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Awakening to My Mission for Soka

Jenny Cook, a learning behavior specialist, works with children who have experienced trauma. Based on her Buddhist practice, she is determined to help the students connect their life experiences with education, and give them hope for the future. Photo by Kent Cook.

Jenny Cook

Living Buddhism: Thank you, Jenny, for sharing your experience with us. How did you start practicing Nichiren Buddhism?

Jenny Cook: Thank you for this opportunity to share. When my mom left Okinawa, Japan, to marry my dad, an American Navy seaman, her sister asked that she take the Gohonzon with her. She told my mom to chant Nam-myoho-renge-kyo to the Gohonzon whenever she was struggling.

Life as a Japanese immigrant in middle America was difficult—she didn’t understand English, my dad developed a drinking problem, and the two struggled financially. Keeping her sister’s words in her heart, she chanted earnestly and read every day the one book by Ikeda Sensei that she had.

As a child, I felt embarrassed about our Buddhist practice and wanted to be normal like my friends. At the same time, I saw how happy the practice made my mom. I often asked her if I could go to church with my friends, and while she let me explore freely, she always reminded me that genuine happiness was found within. Still, it wasn’t until I was in a life-threatening car accident that I fully embraced Buddhism.

Could you share what happened?

Jenny: It was the day after Thanksgiving in 2006, and I had just turned 18. I was in the car with my dad and brother, when an SUV cut us off. My body flew into the back of the headrest—crushing my face and breaking my mandible—before I slammed into the side door.

I was rushed to the hospital, and although my heart had stopped for two minutes, I survived. Laying on the gurney, I looked up at a round, mirrored light above me and saw the reality of my face. Ironically, it was exactly how I had felt on the inside for many years—unappreciative, cold and lifeless. At that very moment, I smiled genuinely for the first time. I was so grateful to be alive.

How did this become a turning point for you?

Jenny: I came out of the haze, immobile and unable to speak, with no movement in my face. While I was laying there in bed, my mom chanted beside me. For the first time, I heard Nam-myoho-renge-kyo so clearly and powerfully. I knew she was pouring her whole life into chanting for me.

I didn’t want to let my parents down, and I didn’t want to take anything for granted anymore. I determined to become a daughter who could fulfill her mission in life. Despite the immense pain, I pushed myself to chant, syllable by syllable.

After a little over a month of fighting in this way, I was finally able to say “Nam-myoho-renge-kyo” to my mom. She was overjoyed. We had won!

Also, my dad, who had fallen into a depression from the regret of putting his daughter in harm’s way, started practicing Buddhism earnestly. He started to take responsibility for his life and stopped drinking. Looking back, this accident awakened my appreciation for life and brought my family closer.

How powerful. How did life change from there?

Jenny: Sensei has always emphasized the importance of one’s life force. I’m convinced that it was because of the life force I gained from chanting that I recovered after only three-and-a-half months.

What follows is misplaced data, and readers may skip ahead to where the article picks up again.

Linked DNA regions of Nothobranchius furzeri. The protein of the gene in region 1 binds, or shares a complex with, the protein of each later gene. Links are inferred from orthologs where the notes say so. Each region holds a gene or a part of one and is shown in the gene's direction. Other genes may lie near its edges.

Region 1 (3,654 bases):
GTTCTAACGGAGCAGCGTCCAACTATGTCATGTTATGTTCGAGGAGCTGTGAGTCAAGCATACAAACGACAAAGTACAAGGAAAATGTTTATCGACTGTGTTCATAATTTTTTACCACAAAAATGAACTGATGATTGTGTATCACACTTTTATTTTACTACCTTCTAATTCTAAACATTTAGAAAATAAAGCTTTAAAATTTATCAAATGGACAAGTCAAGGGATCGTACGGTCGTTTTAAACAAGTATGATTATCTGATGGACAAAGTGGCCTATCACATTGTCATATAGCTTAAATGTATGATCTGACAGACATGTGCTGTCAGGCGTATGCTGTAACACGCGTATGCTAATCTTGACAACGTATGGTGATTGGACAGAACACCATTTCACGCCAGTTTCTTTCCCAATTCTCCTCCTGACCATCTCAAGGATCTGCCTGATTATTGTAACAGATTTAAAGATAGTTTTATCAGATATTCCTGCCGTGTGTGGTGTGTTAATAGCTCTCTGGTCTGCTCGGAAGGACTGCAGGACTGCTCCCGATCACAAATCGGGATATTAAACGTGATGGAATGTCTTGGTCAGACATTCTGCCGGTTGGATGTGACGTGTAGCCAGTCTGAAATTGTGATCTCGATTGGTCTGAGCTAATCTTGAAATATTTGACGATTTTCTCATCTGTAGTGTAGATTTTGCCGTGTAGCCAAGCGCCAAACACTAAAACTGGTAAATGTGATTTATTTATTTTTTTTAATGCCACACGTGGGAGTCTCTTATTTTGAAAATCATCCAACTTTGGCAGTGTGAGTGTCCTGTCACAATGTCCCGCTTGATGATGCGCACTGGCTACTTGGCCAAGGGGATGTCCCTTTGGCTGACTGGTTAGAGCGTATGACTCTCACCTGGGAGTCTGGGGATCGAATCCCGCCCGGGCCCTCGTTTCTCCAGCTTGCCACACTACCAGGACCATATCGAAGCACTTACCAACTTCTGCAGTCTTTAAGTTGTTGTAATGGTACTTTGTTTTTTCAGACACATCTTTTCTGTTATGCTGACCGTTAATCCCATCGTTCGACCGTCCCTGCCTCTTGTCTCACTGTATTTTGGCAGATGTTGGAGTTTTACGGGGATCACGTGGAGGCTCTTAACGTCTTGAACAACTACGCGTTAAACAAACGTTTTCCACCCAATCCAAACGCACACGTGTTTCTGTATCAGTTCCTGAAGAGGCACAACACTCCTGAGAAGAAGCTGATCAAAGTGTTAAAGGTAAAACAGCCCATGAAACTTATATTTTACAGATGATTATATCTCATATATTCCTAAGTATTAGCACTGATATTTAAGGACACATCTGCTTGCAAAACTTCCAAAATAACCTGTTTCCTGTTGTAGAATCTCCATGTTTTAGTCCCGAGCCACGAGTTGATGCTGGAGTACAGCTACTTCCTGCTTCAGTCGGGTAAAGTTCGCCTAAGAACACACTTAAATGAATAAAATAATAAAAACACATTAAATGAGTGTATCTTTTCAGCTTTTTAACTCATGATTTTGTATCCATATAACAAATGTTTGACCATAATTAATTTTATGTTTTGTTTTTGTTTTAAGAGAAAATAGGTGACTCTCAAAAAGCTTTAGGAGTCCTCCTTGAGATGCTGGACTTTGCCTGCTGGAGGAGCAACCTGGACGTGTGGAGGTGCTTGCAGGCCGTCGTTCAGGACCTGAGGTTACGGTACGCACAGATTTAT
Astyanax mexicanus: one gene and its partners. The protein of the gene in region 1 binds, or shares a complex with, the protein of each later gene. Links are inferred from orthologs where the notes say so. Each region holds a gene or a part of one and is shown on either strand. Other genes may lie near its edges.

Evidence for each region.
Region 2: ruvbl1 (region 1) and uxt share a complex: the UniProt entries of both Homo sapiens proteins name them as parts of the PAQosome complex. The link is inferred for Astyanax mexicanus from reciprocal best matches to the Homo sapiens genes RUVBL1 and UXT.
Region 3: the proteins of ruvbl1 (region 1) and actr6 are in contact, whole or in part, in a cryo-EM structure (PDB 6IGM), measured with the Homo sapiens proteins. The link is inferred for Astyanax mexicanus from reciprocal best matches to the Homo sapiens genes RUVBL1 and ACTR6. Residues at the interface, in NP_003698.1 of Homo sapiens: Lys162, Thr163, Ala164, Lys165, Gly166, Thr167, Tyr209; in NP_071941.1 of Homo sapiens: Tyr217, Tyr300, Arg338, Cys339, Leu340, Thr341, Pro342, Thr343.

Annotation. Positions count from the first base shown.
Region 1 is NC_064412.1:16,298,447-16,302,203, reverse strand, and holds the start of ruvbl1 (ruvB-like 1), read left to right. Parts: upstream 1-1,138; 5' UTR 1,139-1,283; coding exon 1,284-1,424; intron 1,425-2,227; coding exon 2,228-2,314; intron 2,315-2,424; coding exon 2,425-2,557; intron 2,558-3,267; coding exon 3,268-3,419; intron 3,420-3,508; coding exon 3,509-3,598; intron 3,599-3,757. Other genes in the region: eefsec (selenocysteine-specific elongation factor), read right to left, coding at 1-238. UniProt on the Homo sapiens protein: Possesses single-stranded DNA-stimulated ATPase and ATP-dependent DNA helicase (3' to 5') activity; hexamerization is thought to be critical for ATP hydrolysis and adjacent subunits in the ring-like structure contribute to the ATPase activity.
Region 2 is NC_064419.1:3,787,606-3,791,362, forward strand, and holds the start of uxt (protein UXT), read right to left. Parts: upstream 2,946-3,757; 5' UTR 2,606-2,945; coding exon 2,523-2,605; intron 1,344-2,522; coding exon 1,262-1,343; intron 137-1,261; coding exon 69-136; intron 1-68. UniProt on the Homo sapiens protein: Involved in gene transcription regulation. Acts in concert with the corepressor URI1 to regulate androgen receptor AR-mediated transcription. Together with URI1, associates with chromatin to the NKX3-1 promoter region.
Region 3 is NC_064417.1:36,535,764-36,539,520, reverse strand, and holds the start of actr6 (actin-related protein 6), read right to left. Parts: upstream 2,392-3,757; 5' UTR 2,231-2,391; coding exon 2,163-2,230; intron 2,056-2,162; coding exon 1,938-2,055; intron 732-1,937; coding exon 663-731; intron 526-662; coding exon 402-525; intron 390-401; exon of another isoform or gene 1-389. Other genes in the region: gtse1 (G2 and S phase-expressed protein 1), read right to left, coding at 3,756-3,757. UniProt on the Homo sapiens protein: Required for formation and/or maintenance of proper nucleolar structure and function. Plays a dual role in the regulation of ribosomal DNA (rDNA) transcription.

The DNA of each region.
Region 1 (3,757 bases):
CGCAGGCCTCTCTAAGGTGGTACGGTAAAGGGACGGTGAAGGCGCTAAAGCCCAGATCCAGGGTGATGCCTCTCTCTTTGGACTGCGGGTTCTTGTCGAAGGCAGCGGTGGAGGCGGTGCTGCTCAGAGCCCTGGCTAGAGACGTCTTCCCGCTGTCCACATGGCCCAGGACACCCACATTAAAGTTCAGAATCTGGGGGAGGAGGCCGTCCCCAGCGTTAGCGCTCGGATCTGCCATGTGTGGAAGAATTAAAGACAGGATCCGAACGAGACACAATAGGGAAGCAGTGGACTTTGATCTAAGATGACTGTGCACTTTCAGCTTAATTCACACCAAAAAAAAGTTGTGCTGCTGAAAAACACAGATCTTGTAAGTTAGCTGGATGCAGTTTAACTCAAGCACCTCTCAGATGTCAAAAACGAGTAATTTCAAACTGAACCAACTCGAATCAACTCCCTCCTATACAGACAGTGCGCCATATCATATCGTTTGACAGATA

When I returned to school, there was one hurdle after another. I was so behind on schoolwork that I wasn’t sure whether I would graduate. Some classmates made fun of me for not having teeth; they were shattered in the accident. On top of that, my application to my dream school, Soka University of America, in Aliso Viejo, California, was waitlisted.

I saw this as a test to see how serious I was about fighting for my life’s mission. Sensei writes:

Real life … is filled with an unending series of problems, including such things as financial troubles, sickness and family disharmony. At such times, your circumstances may seem unfortunate, but if you keep chanting Nam-myoho-renge-kyo throughout, you will definitely transform all that is negative into something positive in accord with the Buddhist principle of “changing poison into medicine.” You can ride out every difficulty, turning it into an opportunity for growth. (The Vow of the Ikeda Kayo-kai, p. 5)

Together with my mom, I determined to wake up every morning at 4 a.m. to chant three hours before school. With abundant life force and clear goals, I no longer cared if people made fun of me. I still smiled, because I was just so happy to be alive. I overcame each hurdle, graduated on time with the support of my teachers, and I was accepted into SUA!

Congratulations! How did your experience at SUA impact the trajectory of your life?

Jenny: Back when I was 15, a friend in my local SGI community went to SUA and blossomed into such an open person, full of life. I wanted to experience what he did, and it sparked my interest in what Soka education could really do.

My first year was a struggle with my doubts and self-worth. But, I was reminded by my mom that the purpose of education was to help students bring forth their own potential—not to bring together students who were already perfect.

During my study abroad in Peru, I saw first-hand the lack of education accessible to children. This strengthened my sense of responsibility to serve those who are in need.

In my final year of school, I worked at an institution that supports students with behavioral impairments, and it changed my life. A young girl whom I had wholeheartedly supported passed away from a brain aneurism. I was overcome by immense sadness, but vowed in my heart to never stop working for children and to become an educator who would never give up on their students. I determined to embody Sensei’s spirit, the heart of Soka, and treat each student as a Buddha.